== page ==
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If you think we are miles away from multimodal travel solutions, think again!

Paul Pontecorvo, VP Marketing at Waynaut | January 13th, 2016

The business of digital tourism is worth around 10 billion euros, or in other terms, 20% of the entire tourism industry. Transport, with its 72% turnover, has by now earned the role of main protagonist in this scene (data by the Observatory for Digital Innovation in Tourism of the Politecnico di Milano School of Management). Therefore, it will come as no surprise that the challenge of technological innovation is first and foremost met by the industry of digital tourism.

What kind of innovation are we talking about?

The one we have been needing so far. To date, the gap in the marketplace has been bringing all modes of transport together – plane, train, bus and new options such as carpooling and ride sharing –, trading off those modes into optimal itineraries, presenting these new sets of itineraries to the traveller, and finally enabling the traveller to book them on the platforms of the suppliers.

Consider that the number of choices for travel is growing beyond traditional modes and, with this increase in options, choosing an optimal solution is getting more difficult. Multimodal travel is opening up a whole new set of solutions from your starting point to your final destination, according to various criteria: price, time, environmental impact, etc.

What are the megatrends pointing to a growth in multimodal travel?

The first megatrend is the disorganised multiplication of information. The amount of travel fares, schedules and prices published on the Internet from a host of travel modes – be it air, train, bus, or ridesharing – is astonishing. Although this trend has fuelled the growth of multimodal solutions, not all transport companies are uniform in the sophistication of how the data is distributed into the market place. For instance, some providers disseminate the information as non-standardized data feeds or static PDF/HTML files that complicate the incorporation of this data into the algorithms for choosing the optimal solution.

The second megatrend is the diffusion of smartphones and tablets. According to Statista, over one-third of the world’s population is projected to own a smartphone in 2017, up from under 10% in 2011. If you consider Western Europe, this figure is two-thirds of the population in 2017, more than doubling since 2012. In fact, booking on mobile platforms is growing, according to eMarketer: the number of users who booked travel on mobile devices was 25% in April 2014 and is expected to grow to 30% in 2015. Finally, Euromonitor predicts that mobile bookings are expected to account for 25% of the total global online travel sales by 2019. It follows that the need for a mobile travel search and booking platform across multiple modes of travel is now becoming urgent.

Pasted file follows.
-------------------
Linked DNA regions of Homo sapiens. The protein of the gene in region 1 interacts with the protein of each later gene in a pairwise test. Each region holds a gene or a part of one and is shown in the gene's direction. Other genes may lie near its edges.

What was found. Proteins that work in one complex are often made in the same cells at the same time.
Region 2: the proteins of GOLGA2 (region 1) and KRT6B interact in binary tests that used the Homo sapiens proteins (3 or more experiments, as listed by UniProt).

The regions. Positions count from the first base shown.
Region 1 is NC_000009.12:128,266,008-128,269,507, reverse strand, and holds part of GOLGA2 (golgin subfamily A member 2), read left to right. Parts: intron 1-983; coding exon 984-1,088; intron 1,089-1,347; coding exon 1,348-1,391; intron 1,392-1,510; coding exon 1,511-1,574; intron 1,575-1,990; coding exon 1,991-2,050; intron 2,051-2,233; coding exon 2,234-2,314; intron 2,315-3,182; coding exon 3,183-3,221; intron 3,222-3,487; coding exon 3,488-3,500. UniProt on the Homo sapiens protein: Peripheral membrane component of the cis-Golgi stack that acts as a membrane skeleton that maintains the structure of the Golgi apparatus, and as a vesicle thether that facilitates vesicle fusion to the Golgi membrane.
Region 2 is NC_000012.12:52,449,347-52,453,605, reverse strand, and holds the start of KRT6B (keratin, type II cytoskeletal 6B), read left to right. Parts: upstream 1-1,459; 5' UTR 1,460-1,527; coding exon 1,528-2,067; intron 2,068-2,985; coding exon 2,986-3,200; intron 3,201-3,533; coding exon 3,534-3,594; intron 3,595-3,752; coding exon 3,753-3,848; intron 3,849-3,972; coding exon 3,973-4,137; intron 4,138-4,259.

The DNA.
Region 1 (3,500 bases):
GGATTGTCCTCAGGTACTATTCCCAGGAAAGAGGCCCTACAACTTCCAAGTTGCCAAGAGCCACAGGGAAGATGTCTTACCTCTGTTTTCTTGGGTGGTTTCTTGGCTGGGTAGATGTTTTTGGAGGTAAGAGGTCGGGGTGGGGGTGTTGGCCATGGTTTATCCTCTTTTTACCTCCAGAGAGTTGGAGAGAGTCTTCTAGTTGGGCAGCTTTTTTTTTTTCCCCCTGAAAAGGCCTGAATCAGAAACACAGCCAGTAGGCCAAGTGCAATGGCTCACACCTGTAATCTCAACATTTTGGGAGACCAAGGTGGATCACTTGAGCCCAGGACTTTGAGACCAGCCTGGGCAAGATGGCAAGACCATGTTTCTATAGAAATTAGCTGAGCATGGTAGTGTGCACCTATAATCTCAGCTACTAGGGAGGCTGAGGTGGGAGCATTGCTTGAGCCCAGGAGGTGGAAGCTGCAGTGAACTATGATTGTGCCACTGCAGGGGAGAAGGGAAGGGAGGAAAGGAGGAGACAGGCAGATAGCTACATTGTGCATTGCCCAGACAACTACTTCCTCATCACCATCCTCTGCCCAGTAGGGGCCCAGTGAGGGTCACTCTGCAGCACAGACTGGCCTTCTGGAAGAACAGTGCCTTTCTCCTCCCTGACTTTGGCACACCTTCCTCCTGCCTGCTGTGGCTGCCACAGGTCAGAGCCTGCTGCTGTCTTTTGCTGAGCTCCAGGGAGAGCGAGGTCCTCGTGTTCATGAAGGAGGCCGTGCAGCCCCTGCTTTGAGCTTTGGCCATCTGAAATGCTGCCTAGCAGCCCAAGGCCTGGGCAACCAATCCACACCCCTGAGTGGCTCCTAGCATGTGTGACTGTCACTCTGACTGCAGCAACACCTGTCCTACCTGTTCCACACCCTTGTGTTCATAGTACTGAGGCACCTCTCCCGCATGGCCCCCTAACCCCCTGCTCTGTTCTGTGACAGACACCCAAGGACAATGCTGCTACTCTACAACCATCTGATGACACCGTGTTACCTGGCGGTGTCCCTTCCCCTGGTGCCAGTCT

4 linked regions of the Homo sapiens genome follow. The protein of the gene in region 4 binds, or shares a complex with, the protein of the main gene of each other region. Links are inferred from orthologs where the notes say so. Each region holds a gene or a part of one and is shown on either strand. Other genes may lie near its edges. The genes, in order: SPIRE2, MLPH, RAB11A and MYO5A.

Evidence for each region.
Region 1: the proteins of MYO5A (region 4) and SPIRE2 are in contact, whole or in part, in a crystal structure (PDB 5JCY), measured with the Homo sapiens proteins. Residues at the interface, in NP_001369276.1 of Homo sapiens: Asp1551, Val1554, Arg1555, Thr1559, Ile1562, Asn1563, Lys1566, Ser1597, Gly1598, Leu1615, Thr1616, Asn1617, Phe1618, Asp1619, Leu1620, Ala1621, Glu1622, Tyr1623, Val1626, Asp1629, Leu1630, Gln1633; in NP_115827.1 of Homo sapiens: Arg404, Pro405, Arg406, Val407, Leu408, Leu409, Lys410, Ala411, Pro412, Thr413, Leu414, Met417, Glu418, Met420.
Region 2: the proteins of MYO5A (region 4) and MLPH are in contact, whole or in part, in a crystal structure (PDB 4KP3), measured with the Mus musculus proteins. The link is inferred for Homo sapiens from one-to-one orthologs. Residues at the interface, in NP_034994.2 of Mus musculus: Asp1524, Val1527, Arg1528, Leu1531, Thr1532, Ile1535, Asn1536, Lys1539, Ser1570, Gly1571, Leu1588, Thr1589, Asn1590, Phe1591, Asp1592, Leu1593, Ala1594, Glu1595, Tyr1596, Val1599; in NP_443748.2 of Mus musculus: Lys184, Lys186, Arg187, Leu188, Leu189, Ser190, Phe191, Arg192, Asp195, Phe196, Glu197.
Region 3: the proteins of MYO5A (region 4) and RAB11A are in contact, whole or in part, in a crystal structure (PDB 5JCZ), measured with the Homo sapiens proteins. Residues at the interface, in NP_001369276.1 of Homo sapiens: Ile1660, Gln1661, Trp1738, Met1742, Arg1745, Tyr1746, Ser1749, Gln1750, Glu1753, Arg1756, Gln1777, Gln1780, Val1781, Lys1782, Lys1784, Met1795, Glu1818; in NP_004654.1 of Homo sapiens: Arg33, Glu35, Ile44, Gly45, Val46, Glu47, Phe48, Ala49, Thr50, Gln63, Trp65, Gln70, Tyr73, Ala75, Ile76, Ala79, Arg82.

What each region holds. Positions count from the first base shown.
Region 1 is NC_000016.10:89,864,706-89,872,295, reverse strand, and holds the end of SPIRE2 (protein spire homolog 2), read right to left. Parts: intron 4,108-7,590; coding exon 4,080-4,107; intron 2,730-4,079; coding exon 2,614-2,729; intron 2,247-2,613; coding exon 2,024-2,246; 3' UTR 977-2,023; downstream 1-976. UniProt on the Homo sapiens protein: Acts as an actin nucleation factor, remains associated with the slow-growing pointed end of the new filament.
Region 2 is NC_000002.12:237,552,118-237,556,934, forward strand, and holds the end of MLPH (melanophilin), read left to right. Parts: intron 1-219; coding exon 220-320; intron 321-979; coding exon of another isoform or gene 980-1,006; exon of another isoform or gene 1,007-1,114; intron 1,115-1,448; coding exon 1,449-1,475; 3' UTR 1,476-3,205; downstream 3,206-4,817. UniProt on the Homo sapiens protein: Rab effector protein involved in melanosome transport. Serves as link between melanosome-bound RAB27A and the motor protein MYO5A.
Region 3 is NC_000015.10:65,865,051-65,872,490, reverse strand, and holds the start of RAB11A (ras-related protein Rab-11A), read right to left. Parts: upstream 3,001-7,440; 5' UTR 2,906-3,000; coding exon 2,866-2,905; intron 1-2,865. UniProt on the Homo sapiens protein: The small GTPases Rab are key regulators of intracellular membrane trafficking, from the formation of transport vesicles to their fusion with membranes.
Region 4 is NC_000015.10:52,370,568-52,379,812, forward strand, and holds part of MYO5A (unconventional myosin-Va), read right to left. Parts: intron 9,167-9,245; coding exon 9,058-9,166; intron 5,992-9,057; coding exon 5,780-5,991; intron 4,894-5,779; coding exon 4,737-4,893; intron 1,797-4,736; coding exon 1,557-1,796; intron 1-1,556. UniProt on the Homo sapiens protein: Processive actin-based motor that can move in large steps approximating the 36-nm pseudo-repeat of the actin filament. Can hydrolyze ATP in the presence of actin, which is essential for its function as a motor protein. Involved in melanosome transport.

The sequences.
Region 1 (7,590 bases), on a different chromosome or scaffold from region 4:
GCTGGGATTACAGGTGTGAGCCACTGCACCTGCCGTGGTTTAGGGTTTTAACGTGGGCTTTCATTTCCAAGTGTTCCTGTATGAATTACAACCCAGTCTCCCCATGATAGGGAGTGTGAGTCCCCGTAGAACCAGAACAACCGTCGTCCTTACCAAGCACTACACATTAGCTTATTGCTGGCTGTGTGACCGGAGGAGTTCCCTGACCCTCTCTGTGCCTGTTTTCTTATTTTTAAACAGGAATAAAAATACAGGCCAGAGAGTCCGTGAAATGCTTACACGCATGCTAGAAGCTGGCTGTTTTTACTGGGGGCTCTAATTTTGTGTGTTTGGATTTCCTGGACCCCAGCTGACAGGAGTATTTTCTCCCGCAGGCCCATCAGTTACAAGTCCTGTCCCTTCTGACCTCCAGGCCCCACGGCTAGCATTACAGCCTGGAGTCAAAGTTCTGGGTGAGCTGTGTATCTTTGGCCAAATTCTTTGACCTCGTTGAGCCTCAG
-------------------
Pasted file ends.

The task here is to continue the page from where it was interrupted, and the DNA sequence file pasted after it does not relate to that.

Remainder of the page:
The third megatrend fuelling the rise of multimodal solutions is a paradigm shift in travel. This new generation of millennials is far more open to consider “innovative” solutions such as ride sharing and carpooling. The sharing economy concept is becoming second nature to the new generation. Look no further than the growth of Uber and BlaBlaCar and you find disruptive means of travel that must be included in the consideration set. This openness means that the number of combined solutions grows exponentially when advising travellers their optimal solution from starting point to destination.

The not-so-distant future

The future is bright for multimodal travel, as we move closer to the vision that the World Economic Forum/The Boston Consulting Group analysis produced in 2014. That future involves an Integrated, Proactive, Intermodal, Travel Assistant (IPITA). It is a vision where the you have a simple way of getting from your starting point to your final destination through a personalised mobile assistant with real time travel solutions across all means of travel.

Yet that future also comes with some warnings as several entities must heed the call. Transport providers must make their data open and simple; GDS (Global Distribution Systems, i.e. companies that give travel agencies access to the inventory of airline flights – like Sabre, Amadeus and Travelport) are feeling the pressure to diversify outside of their flight heavy focus. Online Travel Agencies, too, must realise this shift is already happening. Have a good journey!